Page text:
do but it was feeling harder than I had hoped. I knew that it would probably
take me a bit to loosen up and fall into a groove but I was starting to worry.
I reached AS 2 exactly at my expected split time and Matt handed me two new
bottles of Clip so I lost no time at all here. I started the run with two
handheld bottles and Clif shots in the pockets of my shorts. I was taking
electrolyte caps about every 45 minutes. I don’t like running with something
around my waist as it either bounces around too much or if I cinch the strap
tight enough to stop the bouncing then it messes up my intestinal tract later
in the run. I would switch to a Camelback at Moreland Gap just before dark.
After some more road running we headed back up the mountain to run the ridge
reaching AS 4 which was trucked in with an ATV. The aid workers there had
a not very large tarp and looked a bit bedraggled since it had been raining
for a while at that point. I thanked them and told them I hoped they’d keep
as warm and dry as possible and took off. While up on the ridge it was raining
and pretty cool but the temp felt good since it wasn’t at all windy. It was
just a steady light rain. This was much preferable to running down low, off
the mountain, where it was much warmer and really sticky. After a bit more
ridge running it was back down to another paved road that brought us to the
Habron Gap aid station #5.
I found running this section of road to be quite unpleasant. I was running
here with Sue Johnston a bit and Harry Bruell. Both looked strong. I figured
I was running about 20th and even though I was hoping to get a top 10 finish
I wasn’t at all worried that I was going too slow. I was right on my planned
pace and intended to keep running my own race, confident that if I could
keep to my schedule that I would do well. Pinned to my hat I had two pace
sheets, one for a 26 hour finish and one for a 27 hour finish. They were
pretty much the same through the first half of the race with the 27 hour
pace allowing for greater slow down late in the run. I did a really good
job all the way until 80+ miles just concentrating on the section of trail
that I was currently running. I think this really made a big difference.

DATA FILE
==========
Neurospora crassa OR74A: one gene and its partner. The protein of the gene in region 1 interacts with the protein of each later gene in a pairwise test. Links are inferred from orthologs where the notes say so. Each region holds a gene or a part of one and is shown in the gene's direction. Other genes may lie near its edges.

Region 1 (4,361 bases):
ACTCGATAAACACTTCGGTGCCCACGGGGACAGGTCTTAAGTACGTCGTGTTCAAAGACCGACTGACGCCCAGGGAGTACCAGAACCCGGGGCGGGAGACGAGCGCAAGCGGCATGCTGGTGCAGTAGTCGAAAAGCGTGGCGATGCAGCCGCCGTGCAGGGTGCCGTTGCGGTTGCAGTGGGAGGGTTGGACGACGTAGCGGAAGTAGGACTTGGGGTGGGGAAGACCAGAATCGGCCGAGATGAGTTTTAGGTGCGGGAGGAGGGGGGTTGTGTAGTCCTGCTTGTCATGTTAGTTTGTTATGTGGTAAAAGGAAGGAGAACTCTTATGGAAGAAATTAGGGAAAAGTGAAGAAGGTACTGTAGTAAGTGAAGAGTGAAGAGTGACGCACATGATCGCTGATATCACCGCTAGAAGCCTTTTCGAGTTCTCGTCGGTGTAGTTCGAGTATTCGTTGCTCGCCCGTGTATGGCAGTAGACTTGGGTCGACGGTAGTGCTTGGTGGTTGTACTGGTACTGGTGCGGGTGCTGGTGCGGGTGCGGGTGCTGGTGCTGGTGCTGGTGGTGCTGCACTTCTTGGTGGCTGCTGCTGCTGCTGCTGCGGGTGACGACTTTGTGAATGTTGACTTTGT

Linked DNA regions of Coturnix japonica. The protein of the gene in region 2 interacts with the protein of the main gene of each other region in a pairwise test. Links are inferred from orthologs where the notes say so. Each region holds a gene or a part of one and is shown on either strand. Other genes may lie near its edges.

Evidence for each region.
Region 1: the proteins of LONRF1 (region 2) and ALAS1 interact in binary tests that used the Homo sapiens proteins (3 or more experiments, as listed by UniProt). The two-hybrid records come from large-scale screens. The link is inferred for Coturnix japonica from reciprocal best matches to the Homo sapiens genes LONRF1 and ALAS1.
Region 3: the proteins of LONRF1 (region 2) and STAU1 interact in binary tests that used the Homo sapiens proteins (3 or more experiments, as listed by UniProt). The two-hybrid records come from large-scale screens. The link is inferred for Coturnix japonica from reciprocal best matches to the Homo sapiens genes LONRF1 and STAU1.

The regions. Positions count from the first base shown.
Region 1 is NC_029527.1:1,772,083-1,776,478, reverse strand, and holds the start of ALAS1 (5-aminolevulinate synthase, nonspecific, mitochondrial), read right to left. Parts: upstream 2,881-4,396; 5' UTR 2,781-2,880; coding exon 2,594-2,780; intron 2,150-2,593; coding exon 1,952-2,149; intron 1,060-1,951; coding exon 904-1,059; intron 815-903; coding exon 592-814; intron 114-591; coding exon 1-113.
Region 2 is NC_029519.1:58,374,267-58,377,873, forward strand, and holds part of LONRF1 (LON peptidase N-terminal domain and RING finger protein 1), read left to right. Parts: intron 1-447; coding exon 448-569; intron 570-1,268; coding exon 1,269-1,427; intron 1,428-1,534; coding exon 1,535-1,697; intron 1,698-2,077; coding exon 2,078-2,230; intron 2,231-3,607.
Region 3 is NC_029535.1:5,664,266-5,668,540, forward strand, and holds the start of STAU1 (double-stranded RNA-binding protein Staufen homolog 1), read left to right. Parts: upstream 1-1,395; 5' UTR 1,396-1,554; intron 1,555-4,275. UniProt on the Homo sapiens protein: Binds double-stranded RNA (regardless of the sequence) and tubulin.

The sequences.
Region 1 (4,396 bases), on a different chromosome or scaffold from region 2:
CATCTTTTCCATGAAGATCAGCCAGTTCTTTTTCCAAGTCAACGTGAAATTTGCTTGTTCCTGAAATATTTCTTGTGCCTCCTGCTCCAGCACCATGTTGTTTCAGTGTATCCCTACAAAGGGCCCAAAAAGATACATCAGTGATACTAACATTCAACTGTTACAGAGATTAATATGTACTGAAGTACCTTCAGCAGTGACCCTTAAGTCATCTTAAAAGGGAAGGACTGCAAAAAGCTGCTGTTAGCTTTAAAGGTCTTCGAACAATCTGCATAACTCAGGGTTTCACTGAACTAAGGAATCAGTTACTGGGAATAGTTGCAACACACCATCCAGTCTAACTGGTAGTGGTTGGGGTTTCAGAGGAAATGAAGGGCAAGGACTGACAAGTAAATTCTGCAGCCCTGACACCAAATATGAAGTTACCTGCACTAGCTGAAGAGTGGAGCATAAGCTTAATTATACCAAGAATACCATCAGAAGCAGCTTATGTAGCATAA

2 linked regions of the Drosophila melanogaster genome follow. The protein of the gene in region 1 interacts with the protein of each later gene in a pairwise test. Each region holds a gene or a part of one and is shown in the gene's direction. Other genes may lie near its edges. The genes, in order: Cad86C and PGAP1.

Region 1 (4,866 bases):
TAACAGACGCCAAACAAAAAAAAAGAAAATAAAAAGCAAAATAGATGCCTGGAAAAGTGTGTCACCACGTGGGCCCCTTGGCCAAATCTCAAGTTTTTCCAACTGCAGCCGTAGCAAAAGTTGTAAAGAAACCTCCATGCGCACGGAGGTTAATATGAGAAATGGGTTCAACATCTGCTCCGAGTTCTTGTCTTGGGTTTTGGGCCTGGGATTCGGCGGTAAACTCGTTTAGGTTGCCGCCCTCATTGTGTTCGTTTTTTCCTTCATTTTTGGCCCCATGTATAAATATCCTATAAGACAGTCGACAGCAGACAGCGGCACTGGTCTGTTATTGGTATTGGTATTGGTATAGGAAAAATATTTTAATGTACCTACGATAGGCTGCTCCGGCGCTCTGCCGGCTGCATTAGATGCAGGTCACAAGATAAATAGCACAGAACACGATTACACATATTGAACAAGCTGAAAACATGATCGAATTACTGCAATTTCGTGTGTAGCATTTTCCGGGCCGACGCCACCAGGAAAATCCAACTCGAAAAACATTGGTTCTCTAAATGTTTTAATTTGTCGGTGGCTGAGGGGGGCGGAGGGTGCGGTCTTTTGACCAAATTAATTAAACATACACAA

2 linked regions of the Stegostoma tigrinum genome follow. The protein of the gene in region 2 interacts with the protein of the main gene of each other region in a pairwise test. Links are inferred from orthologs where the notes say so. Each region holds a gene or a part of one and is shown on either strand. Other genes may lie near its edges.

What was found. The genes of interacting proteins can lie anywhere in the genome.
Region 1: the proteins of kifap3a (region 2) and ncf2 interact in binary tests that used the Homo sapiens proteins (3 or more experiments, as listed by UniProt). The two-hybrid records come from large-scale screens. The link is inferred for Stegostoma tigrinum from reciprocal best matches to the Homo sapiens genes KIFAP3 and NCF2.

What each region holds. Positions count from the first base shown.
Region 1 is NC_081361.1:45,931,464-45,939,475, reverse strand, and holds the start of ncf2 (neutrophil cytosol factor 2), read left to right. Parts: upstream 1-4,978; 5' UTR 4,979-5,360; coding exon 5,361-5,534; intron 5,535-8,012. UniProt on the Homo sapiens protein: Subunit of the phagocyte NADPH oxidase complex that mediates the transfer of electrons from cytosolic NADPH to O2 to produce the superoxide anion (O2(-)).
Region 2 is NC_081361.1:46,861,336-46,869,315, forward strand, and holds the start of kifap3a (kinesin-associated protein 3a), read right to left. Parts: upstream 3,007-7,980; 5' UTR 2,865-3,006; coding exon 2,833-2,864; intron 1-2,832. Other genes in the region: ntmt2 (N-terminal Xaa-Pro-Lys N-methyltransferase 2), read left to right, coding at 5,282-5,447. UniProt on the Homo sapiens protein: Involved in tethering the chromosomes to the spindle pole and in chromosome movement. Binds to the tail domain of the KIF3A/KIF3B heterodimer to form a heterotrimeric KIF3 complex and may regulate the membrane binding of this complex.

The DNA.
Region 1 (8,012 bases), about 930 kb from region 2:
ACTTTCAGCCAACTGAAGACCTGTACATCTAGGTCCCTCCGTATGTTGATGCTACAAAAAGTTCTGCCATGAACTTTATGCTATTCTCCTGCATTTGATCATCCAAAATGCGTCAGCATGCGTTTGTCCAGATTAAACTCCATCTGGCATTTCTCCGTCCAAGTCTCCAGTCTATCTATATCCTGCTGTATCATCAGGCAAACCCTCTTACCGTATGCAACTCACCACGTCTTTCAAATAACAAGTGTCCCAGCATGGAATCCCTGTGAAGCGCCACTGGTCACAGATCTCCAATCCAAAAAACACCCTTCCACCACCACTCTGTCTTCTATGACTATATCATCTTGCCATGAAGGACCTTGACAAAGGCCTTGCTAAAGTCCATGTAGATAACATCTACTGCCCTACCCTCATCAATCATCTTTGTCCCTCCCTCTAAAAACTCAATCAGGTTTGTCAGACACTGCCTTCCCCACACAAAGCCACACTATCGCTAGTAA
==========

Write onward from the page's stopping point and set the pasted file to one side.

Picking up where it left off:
I didn’t have total accumulated mileages on my pace sheets but had mileage
between aid stations and expected time. I was keeping a tally of approximately
where I was relative to my overall pace but never looking beyond the next
I reached Habron Gap in 4:35 which put me 5 minutes ahead of schedule. I
was not feeling great here 25 miles into the race. I was keeping my pace
but it was just feeling a little too hard. I was struggling some running
on the paved road and just not enjoying myself as I would have liked to.
I was more than happy to head up the Habron Gap trail to get back on the
ridge where it was cooler and not paved. I don’t remember much going from
AS 5 all the way to AS 7 at Gap Creek. What I do remember is that it continued
to rain steadily and that I was really enjoying the rain. Sure I was wet
but probably not much wetter than I would have been if it had been 80 degrees
and humid. I was happy to be keeping relatively cool though I was still sweating.
It was also during this section that I could feel the tape on my feet coming
loose. This did not feel good. I didn’t have any blisters forming but I could
feel, at each step, my foot sliding across the duct tape that I had used
to tape my feet the night before.
I considered changing socks and pulling that tape off at AS 6 Camp Roosevelt
but decided to wait until Gap Creek. I’m glad that I did as it was really
sloppy between Camp Roosevelt and Gap Creek – go figure, it had been raining
now for 7+ hours. So I pulled into Gap Creek and ran right by the aid station
as I had Matt there to take me to the car to refuel, drink, and change socks.
It was great having a crew and not needing to visit the aid station tables.
It saved a lot of time but I did kind of regret not being able to chat with